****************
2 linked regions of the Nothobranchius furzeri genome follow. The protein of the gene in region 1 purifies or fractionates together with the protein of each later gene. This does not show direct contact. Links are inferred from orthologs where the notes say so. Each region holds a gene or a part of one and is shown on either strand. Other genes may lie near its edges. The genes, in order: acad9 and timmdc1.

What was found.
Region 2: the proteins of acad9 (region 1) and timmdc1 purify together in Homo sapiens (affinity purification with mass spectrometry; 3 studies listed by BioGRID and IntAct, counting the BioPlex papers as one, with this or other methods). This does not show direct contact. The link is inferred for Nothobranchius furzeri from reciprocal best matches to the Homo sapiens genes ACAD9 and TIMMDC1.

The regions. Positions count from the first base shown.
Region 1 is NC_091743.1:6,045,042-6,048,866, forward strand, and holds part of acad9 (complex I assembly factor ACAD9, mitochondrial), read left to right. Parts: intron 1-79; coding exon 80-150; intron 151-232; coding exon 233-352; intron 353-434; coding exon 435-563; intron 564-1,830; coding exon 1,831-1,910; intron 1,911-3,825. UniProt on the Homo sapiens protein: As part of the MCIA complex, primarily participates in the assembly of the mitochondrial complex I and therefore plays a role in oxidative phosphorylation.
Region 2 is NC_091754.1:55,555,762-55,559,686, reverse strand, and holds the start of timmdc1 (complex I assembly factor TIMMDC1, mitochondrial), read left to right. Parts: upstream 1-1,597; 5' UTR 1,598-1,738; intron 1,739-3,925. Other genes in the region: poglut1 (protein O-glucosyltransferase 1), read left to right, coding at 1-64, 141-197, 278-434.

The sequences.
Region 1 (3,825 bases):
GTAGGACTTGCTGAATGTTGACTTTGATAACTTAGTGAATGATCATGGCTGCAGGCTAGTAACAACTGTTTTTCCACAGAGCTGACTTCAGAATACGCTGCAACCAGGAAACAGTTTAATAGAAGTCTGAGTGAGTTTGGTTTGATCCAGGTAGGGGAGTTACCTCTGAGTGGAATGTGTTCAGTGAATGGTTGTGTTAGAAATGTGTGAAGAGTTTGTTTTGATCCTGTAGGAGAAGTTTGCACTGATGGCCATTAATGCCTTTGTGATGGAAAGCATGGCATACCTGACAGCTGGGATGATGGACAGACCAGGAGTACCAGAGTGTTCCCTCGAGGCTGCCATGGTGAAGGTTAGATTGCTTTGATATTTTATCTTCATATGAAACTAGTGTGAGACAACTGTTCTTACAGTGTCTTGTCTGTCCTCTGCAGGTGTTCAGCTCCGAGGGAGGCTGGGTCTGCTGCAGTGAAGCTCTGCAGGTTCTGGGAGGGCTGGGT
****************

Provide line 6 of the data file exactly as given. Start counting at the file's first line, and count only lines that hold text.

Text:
Region 2 is NC_091754.1:55,555,762-55,559,686, reverse strand, and holds the start of timmdc1 (complex I assembly factor TIMMDC1, mitochondrial), read left to right. Parts: upstream 1-1,597; 5' UTR 1,598-1,738; intron 1,739-3,925. Other genes in the region: poglut1 (protein O-glucosyltransferase 1), read left to right, coding at 1-64, 141-197, 278-434.